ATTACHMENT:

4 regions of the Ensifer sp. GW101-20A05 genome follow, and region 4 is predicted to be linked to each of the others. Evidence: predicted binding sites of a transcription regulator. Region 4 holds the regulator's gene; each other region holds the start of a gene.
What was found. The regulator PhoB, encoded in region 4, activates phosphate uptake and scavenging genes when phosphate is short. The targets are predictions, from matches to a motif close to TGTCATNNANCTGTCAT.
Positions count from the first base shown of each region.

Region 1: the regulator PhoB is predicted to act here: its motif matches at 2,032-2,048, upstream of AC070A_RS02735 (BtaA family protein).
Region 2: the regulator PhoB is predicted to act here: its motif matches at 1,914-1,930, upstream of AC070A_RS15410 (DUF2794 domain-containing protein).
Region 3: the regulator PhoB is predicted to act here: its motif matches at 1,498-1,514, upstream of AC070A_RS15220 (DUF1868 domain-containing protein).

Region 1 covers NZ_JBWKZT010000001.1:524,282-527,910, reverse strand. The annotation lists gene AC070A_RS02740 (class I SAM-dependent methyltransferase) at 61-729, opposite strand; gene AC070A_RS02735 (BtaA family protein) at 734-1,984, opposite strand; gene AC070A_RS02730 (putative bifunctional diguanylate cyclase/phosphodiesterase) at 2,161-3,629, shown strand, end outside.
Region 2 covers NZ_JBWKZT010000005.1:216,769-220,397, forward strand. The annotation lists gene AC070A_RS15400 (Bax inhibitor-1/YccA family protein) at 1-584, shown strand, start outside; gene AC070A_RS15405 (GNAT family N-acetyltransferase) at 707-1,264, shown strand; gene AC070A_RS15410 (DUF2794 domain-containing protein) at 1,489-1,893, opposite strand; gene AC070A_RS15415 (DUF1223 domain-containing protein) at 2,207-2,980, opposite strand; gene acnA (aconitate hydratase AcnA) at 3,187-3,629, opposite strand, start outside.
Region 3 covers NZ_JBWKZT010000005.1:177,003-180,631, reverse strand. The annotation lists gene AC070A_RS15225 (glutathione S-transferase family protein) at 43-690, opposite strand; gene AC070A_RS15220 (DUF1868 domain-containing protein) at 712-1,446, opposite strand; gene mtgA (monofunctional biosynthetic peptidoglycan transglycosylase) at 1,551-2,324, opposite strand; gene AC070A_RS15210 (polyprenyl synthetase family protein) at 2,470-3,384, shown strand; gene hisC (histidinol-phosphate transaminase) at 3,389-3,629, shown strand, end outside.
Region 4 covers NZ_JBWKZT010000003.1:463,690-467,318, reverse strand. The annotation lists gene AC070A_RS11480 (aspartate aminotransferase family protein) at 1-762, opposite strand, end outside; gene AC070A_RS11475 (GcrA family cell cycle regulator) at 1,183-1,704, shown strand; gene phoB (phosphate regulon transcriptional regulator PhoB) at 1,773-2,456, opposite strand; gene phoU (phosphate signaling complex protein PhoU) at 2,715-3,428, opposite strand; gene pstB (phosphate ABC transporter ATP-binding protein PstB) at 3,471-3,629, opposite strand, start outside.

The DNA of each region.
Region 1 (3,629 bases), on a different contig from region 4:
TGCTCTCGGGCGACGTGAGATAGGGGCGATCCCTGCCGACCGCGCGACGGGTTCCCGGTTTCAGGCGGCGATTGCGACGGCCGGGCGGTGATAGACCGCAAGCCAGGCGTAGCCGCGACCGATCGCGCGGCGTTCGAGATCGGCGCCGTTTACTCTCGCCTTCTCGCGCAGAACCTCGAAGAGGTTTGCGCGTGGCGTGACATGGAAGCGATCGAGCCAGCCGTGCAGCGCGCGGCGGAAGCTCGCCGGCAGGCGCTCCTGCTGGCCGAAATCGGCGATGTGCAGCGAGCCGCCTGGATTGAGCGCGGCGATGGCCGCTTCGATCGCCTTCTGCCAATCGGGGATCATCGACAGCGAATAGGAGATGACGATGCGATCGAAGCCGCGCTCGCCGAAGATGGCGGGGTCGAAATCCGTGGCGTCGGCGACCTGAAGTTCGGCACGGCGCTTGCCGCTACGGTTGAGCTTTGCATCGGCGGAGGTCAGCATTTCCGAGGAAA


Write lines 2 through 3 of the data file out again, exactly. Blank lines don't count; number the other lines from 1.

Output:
What was found. The regulator PhoB, encoded in region 4, activates phosphate uptake and scavenging genes when phosphate is short. The targets are predictions, from matches to a motif close to TGTCATNNANCTGTCAT.
Positions count from the first base shown of each region.